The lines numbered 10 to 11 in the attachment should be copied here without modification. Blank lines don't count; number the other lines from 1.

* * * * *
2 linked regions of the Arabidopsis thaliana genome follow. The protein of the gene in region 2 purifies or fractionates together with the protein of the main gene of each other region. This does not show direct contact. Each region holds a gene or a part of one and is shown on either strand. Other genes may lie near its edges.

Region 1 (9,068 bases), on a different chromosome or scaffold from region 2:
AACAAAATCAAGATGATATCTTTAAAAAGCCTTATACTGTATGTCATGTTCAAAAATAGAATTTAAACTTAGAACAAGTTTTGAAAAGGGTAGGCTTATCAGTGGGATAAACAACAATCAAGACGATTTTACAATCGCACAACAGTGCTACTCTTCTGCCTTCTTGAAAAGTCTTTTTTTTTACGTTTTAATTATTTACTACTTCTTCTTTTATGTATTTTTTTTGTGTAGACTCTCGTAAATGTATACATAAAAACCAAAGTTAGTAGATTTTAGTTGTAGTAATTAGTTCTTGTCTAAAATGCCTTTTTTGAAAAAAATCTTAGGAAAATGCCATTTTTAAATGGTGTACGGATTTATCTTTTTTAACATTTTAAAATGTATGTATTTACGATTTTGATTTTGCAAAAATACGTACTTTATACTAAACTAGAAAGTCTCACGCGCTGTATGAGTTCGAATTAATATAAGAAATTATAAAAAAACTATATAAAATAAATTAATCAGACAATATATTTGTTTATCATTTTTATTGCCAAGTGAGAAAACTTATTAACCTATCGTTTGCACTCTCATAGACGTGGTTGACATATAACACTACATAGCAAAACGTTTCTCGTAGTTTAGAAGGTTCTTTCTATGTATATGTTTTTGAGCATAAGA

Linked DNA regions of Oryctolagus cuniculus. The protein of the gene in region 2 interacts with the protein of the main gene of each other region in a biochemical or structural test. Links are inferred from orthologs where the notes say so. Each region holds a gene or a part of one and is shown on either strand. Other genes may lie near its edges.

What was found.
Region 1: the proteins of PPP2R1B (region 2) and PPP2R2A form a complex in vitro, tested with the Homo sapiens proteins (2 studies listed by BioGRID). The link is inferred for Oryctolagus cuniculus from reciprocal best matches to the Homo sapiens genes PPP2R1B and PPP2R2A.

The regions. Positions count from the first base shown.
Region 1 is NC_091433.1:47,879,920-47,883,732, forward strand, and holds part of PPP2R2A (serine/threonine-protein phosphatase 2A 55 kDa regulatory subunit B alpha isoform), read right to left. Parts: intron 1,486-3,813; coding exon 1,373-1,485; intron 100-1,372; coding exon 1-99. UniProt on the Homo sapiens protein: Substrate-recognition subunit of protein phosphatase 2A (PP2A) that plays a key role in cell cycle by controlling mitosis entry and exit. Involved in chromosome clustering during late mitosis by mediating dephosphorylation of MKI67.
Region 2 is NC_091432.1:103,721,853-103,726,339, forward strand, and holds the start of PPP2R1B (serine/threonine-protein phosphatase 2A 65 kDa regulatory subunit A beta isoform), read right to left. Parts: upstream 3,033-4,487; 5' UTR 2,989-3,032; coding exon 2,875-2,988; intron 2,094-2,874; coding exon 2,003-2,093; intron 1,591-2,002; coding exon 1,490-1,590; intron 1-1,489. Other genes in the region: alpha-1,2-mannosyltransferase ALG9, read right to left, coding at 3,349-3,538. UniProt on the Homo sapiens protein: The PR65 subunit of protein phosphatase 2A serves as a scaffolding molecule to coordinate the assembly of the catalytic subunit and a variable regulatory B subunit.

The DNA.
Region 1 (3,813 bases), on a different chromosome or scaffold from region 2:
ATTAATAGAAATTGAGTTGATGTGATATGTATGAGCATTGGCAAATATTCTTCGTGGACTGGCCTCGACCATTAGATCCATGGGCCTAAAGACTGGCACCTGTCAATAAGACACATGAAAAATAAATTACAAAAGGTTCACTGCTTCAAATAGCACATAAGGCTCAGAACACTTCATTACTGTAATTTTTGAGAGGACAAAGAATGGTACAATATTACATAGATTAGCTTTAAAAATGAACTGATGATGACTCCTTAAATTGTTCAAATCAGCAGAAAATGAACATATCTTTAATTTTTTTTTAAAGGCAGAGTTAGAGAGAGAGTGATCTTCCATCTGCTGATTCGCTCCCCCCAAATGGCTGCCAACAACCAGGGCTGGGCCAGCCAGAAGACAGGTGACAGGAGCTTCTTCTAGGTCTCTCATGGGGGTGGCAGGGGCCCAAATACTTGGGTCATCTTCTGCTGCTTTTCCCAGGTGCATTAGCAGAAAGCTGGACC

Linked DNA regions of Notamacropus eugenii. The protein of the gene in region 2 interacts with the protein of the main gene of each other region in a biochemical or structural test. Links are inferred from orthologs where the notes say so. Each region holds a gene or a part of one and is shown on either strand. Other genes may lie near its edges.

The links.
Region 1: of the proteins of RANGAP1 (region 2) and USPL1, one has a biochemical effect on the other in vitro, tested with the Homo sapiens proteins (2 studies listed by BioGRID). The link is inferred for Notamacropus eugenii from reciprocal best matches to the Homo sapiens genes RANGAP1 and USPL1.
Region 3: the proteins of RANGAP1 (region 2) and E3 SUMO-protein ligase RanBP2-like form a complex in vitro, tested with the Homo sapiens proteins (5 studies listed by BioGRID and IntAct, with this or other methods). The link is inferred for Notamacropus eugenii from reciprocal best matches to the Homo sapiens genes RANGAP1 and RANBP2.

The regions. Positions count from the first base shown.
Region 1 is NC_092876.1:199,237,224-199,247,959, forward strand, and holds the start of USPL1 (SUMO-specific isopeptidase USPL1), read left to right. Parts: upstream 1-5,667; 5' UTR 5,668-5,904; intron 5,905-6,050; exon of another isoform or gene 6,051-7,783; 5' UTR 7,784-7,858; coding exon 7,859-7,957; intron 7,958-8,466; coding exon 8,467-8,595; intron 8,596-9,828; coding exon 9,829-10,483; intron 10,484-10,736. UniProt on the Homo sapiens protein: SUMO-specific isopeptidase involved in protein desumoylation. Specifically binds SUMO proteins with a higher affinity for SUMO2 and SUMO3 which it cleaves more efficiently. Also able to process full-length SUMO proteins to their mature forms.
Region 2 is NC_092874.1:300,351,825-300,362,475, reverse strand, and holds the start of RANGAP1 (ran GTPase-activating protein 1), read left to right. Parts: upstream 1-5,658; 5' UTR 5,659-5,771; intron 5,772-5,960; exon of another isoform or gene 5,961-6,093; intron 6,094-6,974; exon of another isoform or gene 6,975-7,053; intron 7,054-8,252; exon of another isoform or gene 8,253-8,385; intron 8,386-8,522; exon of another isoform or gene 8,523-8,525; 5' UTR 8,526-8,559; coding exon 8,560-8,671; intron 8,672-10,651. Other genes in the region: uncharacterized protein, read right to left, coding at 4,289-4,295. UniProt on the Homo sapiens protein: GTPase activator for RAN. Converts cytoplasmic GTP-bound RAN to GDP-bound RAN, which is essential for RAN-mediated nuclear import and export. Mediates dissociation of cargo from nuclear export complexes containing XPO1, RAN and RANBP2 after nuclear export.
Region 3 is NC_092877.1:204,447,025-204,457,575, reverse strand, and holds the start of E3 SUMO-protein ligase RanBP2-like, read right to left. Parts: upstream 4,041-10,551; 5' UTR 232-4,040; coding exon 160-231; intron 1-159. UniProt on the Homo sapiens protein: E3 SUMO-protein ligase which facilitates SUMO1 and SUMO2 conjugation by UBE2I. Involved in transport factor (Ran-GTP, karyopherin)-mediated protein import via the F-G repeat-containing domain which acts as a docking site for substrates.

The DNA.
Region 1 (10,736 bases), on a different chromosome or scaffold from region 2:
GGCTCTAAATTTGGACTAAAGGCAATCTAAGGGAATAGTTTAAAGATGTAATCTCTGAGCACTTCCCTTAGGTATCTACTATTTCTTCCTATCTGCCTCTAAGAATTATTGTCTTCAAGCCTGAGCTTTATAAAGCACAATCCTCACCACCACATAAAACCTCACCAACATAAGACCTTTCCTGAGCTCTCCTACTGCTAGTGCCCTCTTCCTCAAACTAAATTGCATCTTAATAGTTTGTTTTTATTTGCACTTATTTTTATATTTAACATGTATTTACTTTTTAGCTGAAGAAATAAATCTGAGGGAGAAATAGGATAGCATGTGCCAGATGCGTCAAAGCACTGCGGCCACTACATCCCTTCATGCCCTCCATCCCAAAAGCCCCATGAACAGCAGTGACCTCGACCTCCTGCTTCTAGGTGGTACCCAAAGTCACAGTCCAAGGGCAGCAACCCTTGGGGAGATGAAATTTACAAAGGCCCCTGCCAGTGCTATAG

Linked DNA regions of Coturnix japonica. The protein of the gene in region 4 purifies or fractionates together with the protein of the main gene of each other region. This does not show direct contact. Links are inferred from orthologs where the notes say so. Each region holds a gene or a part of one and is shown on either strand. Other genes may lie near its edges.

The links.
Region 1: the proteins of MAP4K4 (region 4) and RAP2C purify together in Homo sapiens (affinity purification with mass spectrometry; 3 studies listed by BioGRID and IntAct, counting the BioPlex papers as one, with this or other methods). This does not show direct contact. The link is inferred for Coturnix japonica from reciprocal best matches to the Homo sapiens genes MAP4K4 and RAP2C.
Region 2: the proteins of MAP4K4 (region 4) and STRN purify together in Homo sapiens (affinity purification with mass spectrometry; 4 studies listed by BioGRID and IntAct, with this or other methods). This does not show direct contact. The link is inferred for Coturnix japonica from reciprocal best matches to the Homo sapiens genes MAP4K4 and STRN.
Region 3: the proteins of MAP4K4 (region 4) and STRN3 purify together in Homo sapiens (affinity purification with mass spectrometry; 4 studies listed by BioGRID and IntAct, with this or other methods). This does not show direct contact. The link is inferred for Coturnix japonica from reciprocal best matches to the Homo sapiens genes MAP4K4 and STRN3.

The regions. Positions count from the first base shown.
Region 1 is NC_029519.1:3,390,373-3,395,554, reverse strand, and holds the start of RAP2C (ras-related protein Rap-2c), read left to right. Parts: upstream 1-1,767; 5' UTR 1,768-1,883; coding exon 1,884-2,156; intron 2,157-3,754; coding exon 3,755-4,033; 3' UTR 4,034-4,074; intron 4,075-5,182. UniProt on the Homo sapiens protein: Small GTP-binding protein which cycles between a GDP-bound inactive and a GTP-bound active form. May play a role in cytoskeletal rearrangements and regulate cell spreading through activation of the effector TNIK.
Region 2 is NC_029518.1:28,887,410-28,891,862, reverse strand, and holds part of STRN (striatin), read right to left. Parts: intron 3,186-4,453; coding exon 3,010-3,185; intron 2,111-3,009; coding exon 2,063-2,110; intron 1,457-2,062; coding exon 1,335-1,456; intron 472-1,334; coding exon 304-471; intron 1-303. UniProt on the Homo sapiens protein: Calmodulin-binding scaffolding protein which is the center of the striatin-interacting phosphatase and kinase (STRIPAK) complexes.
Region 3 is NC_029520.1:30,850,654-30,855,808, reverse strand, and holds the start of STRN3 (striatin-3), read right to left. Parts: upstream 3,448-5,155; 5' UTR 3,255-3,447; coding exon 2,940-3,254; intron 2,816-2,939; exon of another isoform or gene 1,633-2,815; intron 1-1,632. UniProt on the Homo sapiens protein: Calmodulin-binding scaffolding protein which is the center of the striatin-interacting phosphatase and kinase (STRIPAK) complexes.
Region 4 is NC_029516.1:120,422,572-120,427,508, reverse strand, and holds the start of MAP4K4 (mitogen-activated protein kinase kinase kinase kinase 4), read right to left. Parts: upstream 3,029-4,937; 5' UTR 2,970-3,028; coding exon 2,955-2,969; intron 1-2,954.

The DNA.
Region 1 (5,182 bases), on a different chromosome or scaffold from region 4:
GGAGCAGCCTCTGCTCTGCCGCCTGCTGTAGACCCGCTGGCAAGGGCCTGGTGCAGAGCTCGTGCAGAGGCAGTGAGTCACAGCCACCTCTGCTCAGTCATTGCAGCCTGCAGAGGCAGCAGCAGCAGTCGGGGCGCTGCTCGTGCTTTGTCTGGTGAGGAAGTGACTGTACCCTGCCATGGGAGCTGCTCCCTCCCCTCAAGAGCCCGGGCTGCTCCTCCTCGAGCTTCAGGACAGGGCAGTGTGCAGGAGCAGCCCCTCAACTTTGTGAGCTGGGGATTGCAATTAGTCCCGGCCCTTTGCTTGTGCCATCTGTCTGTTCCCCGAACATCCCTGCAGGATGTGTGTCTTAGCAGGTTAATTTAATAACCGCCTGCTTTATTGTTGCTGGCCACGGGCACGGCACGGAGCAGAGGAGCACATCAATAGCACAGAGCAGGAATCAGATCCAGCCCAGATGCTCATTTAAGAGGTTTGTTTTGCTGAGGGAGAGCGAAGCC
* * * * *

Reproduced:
The DNA.
Region 1 (3,813 bases), on a different chromosome or scaffold from region 2: